July 7, 2015
Stephen K. Eugster v. Washington State Bar Association & Justices of State Supreme Court
U.S. District Court, Western District of Washington, At Seattle,Case No. 2:15-cv-00375-JLR, Judge James L. Robart
Washington State Bar Association: Violations of Lawyer Constitutional Rights of Association and Speech
Stephen K. Eugster, a Spokane lawyer, has filed an action in the U.S. District Court in Seattle against the Washington State Bar Association (WSBA) and Justices of the Washington Supreme Court. The complaint makes claims under the Civil Rights Act, the Federal Declaratory Judgments Act, and the First and Fourteenth Amendments to the U.S. Constitution.
The case raises two issues:
- Does the WSBA violate a lawyer’s First Amendment right not to associate by compelling a lawyer’s WSBA membership?
- Does the WSBA violate a lawyer’s First Amendment rights of freedom of speech by forcing payment of dues for bar activities the lawyer does not consent to?
Eugster v. WSBA has its origin in changes taking place concerning two decisions of the Supreme Court, Lathrop v. Donohue, 367 U. S. 820 (1961), and Abood v. Detroit Board of Education, 431 U.S. 209 (1977).
Courts say this about Lathrop, the “Supreme Court has held that a state may constitutionally condition the right of its attorneys to practice law upon the payment of membership dues to an integrated bar.” O’Connor v. State of Nev., 27 F.3d 357, 361 (9th Cir. 1994). This is not true; Lathrop was a plurality decision. The compelled membership issue was not decided. Justice Alito said the matter was not a foregone conclusion.
Writing the majority opinion in Harris v. Quinn, 134 S.Ct. 2618 (2014), Justice Samuel Alito, questioned whether Lathrop actually held that compelled membership in an integrated bar was constitutional. Lathrop was a plurality decision which had as its basis in dicta found in Railway Employees v. Hanson, 351 U. S. 225 (1956) (Hanson):
On the present record, there is no more an infringement or impairment of First Amendment rights than there would be in the case of a lawyer who by state law is required to be a member of an integrated bar. 351 U. S. at 238.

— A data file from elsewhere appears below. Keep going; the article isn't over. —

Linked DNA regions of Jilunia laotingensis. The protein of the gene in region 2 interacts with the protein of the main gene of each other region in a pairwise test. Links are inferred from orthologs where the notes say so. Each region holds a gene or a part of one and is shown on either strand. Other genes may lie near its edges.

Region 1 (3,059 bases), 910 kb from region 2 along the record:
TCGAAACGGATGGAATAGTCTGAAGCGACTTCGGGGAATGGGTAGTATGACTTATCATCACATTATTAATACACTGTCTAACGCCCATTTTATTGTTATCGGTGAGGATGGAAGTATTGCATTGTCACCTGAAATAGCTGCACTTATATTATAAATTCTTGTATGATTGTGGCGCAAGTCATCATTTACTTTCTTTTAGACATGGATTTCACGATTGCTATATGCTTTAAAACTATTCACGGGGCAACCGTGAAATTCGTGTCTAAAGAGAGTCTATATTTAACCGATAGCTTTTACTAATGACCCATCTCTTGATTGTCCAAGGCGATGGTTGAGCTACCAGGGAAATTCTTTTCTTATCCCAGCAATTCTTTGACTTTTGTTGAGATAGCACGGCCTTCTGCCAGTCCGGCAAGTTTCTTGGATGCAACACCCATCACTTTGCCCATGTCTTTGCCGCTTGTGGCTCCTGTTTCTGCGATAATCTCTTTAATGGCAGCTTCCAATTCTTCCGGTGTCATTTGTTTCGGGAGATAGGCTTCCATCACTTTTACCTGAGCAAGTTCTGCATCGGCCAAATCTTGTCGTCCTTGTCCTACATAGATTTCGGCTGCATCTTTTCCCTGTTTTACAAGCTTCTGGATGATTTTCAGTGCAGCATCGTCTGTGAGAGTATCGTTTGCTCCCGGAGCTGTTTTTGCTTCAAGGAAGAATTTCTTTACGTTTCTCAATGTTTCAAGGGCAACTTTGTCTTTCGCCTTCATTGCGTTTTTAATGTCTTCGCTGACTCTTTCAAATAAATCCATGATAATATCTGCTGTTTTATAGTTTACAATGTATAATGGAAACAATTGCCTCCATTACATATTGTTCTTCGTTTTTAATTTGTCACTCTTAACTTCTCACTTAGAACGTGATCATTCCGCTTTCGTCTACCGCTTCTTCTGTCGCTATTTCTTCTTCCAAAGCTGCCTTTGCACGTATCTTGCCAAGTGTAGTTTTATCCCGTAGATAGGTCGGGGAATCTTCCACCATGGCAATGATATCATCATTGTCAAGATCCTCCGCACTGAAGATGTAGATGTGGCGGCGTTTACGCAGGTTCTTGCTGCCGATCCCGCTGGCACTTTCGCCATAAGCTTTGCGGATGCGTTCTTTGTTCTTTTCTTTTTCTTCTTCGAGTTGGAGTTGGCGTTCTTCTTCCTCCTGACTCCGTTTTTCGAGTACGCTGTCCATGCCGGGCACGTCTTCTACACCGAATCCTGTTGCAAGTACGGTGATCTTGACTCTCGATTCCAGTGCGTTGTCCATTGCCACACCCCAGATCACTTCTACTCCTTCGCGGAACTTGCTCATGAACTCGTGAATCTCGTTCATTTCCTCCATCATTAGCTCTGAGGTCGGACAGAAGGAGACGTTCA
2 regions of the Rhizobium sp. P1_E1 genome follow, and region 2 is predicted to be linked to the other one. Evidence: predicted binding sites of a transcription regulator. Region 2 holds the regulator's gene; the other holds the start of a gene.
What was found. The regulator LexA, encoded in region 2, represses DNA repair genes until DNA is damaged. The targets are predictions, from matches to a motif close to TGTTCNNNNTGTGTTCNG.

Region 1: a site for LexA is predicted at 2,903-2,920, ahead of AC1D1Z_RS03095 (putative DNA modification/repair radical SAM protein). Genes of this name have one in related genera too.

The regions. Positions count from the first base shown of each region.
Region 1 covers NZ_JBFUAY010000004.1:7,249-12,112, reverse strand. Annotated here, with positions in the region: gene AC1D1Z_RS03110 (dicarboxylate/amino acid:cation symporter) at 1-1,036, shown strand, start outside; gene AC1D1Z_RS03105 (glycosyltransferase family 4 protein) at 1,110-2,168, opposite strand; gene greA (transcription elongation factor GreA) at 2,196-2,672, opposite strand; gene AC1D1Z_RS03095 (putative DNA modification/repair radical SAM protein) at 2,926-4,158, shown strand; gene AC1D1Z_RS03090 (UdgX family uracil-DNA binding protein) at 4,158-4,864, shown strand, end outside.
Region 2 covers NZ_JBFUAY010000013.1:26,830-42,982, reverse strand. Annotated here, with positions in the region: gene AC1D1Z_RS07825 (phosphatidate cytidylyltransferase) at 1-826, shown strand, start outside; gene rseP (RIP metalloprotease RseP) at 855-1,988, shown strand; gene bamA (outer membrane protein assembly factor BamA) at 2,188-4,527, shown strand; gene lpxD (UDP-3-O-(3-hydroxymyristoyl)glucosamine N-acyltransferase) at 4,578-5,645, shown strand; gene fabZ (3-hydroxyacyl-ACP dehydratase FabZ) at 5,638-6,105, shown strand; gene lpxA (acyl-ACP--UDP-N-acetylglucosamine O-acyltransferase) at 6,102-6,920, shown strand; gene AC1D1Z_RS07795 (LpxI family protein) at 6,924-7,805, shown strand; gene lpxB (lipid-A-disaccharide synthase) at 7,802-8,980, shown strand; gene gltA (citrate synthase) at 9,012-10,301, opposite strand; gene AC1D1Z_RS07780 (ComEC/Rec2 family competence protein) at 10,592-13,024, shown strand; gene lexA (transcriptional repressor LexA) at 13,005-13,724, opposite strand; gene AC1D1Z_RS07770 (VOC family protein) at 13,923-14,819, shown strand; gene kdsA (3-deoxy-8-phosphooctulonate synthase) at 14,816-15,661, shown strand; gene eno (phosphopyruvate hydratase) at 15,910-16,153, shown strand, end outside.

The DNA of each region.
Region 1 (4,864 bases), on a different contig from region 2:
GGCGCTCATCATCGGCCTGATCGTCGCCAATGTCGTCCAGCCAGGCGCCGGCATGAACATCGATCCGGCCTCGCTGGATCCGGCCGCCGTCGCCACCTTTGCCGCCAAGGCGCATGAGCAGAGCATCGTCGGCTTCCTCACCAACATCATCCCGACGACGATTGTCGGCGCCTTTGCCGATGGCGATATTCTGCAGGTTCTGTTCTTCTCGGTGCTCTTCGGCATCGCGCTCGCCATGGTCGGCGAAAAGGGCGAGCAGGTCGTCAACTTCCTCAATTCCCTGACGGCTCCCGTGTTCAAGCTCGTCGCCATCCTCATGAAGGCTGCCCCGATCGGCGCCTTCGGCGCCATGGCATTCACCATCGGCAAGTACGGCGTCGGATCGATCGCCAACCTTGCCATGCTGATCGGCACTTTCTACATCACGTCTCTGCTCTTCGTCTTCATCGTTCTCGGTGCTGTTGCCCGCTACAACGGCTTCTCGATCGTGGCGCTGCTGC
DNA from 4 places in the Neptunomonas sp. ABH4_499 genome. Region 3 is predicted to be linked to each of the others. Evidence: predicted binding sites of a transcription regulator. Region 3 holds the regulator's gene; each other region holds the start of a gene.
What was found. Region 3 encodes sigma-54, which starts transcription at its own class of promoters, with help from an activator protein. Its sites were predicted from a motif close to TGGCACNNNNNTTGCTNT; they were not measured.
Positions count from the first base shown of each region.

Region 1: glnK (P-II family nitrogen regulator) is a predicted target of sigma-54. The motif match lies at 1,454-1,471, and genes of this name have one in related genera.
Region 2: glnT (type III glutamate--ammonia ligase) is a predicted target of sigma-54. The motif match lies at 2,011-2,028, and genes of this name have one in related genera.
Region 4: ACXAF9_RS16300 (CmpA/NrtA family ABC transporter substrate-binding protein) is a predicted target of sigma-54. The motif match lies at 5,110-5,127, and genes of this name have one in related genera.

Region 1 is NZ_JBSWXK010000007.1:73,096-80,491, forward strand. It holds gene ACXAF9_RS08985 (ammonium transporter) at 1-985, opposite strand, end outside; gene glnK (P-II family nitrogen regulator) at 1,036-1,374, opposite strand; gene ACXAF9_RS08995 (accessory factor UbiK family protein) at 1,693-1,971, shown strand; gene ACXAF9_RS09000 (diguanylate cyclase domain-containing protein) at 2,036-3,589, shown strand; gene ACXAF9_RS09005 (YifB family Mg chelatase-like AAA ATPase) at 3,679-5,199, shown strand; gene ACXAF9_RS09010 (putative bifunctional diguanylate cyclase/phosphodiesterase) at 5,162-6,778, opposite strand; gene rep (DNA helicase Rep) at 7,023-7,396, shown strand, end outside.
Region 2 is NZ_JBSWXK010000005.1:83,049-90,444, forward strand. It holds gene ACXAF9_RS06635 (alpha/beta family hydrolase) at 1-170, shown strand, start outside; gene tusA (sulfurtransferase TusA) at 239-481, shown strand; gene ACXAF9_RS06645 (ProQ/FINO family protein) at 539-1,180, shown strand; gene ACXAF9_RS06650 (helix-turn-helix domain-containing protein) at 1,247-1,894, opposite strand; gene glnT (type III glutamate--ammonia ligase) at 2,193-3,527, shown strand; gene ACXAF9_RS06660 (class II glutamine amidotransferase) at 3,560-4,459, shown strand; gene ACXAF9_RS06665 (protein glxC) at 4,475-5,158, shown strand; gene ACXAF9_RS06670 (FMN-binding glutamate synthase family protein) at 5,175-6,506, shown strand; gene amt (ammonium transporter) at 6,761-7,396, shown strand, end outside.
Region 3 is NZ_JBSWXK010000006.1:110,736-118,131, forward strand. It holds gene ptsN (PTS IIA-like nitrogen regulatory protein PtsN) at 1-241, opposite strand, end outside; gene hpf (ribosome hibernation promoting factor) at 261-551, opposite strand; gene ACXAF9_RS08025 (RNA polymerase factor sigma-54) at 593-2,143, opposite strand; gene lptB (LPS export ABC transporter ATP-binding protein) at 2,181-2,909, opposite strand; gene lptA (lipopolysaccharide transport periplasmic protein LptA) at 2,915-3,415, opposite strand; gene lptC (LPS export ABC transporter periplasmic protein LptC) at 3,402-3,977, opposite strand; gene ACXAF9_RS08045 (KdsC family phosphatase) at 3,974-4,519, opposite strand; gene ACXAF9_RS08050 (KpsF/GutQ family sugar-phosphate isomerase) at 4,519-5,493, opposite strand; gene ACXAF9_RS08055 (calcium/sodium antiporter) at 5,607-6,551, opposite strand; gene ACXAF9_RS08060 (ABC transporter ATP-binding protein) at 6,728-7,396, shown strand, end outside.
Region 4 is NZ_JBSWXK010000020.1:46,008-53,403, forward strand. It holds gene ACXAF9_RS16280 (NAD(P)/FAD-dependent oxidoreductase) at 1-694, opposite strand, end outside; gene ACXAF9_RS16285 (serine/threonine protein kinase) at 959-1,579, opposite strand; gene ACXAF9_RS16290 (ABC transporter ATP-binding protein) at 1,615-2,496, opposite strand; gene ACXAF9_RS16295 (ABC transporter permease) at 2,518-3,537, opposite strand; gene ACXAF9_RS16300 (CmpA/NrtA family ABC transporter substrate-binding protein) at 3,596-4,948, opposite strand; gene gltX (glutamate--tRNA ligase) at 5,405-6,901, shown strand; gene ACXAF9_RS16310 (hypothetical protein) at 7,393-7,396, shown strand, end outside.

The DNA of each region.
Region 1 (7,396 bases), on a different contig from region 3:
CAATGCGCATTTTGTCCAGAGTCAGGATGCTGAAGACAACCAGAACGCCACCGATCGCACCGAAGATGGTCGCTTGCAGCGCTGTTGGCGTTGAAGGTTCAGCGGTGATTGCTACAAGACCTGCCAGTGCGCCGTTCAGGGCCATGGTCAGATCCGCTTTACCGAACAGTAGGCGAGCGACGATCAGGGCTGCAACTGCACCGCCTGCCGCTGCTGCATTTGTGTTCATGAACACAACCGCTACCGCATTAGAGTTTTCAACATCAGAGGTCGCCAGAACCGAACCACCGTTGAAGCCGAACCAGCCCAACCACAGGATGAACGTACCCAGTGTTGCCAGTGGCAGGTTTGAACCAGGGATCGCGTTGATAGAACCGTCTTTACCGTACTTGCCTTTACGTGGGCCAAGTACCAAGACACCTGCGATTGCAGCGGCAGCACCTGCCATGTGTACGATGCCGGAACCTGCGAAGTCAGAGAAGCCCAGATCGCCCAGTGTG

This statement was not true. Yet, the court in Hanson said it. The statement was worse than dicta, is was speculative, and based on nothing other than an arbitrary statement about a point of view. Moreover, the statement was not a necessary aspect of the Hanson decision.
Also, whenever fundamental first amendment rights are being infringed, a Strict Scrutiny Test must be applied. The test was not applied in Hanson, and it is nowhere to be found in Lathrop. Under Strict Scrutiny, what is being imposed on the lawyer, must be the least restrictive means of achieving a compelling state interest. See United States v. Playboy Entertainment Group, Inc., 529 U.S. 803, 813 (2000).
The test cannot be met. The chief function of the compelled membership is bar regulation, discipline and lawyer sanctions. These functions do not have to be performed by an association of lawyers. They can be provided by a discipline apparatus created, as in many states, by the state supreme court. See, e.g, The State Bar Court of California.
The second issue in the case, compelled fees for bar speech, has to do with changes rapidly taking place concerning the Court’s holding in Abood v. Detroit Board of Education, 431 U.S. 209 (1977) and the decision of the Nebraska Supreme Court in In re Petition For Rule Change To Create Voluntary State Bar 0f Nebraska, 286 Neb. 1018 (2013). Abood was an “agency shop” arrangement between the employer and union. The court held that nonunion employees had to pay the union for the “free-rider” benefits the nonunion members gained from the union’s collective-bargaining efforts. Abood was applied across the gamut of activities engaged in by the bar. Lawyers were the ultimate free riders the court supposed and could be forced to pay dues for activities for regulating the legal profession and improving the quality of legal services. (Except for political or ideological efforts regarding non-germane purposes.)